Academic Minute
5:00 am
Wed January 29, 2014

Dr. Roberta Golinkoff, University of Delaware – Block Play and Math Ability

In today’s Academic Minute, Dr. Roberta Golinkoff of the University of Delaware explains why playing with blocks could give your child a better chance of developing math skills. 

Dr. Roberta Golinkoff, University of Delaware – Block Play and Math Ability

Roberta Golinkoff is the H. Rodney Sharp Chair of the School of Education and Director of the Infant Language Project at the University of Delaware. She is also a member of the Departments of Psychology and Linguistics and the author of a number of books on language acquisition in infants.

About Dr. Golinkoff

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Dr. Roberta Golinkoff – Block Play and Math Ability

North Americans love technology.  If it talks to us, requires a charge, and responds to a touch, we gotta have it.  But is the same true for our kids? Although they love these devices too, should parents be tempted to forgo purchasing those colorful blocks and puzzles that have been staples in children’s toy chests for centuries?  A study we conducted suggests that opting for an electronic toy over that block set might be a big mistake. Playing with blocks may be crucial for helping preschoolers develop “spatial thinking,” or envisioning where blocks go in relation to other blocks as they build.  . Putting block structures together and taking them apart may yield important lessons for math, where after all, we add parts and take parts away all the time.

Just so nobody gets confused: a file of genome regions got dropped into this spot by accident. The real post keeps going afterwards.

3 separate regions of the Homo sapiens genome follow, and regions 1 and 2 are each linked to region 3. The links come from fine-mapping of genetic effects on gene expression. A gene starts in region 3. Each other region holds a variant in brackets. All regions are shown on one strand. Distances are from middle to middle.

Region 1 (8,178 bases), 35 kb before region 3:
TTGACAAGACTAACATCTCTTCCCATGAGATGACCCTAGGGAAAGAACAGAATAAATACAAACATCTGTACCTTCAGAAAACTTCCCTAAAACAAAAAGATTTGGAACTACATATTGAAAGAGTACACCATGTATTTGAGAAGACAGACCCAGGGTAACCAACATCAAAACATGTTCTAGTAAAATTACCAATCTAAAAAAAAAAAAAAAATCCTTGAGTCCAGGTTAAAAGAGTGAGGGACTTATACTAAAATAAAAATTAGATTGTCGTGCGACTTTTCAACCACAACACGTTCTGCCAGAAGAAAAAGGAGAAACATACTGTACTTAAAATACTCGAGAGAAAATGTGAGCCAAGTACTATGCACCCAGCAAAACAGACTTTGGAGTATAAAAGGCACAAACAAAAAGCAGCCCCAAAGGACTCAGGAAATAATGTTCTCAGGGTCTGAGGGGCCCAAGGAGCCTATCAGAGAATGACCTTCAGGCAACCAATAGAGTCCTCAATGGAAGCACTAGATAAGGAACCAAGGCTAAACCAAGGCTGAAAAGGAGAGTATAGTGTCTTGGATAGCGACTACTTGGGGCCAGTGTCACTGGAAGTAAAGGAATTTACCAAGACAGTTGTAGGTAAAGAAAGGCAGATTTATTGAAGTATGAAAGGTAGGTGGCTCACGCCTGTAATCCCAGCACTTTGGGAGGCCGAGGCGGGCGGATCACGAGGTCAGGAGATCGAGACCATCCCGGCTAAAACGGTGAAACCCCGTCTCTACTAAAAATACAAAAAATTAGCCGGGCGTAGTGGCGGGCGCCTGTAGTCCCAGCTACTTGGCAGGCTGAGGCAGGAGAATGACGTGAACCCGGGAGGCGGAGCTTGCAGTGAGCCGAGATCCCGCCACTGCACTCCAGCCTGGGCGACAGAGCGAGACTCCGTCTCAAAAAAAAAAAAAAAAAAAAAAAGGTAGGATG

We asked 3-year-old girls and boys to copy 6 structures we built out of blocks. So, for example, we showed each child a block structure made out of 4 blocks and asked them to make the same thing.  We gave them the exact number of blocks they needed, but all separated.  Not so simple for a 3-year-old.  For one thing, the blocks have little pips on them.  If a child puts a block over the wrong pips, they made a mistake. And children have to notice whether a block in the model is horizontal or perpendicular to the block on the bottom.  

We found that both boys and girls who were better at copying the block designs were also better on nonverbal math problems. Experiences with building blocks may turn out to be building a foundation for understanding math!
 

Production support for the Academic Minute comes from Newman’s Own, giving all profits to charity and pursuing the common good for over 30 years, and from Mount Holyoke College.

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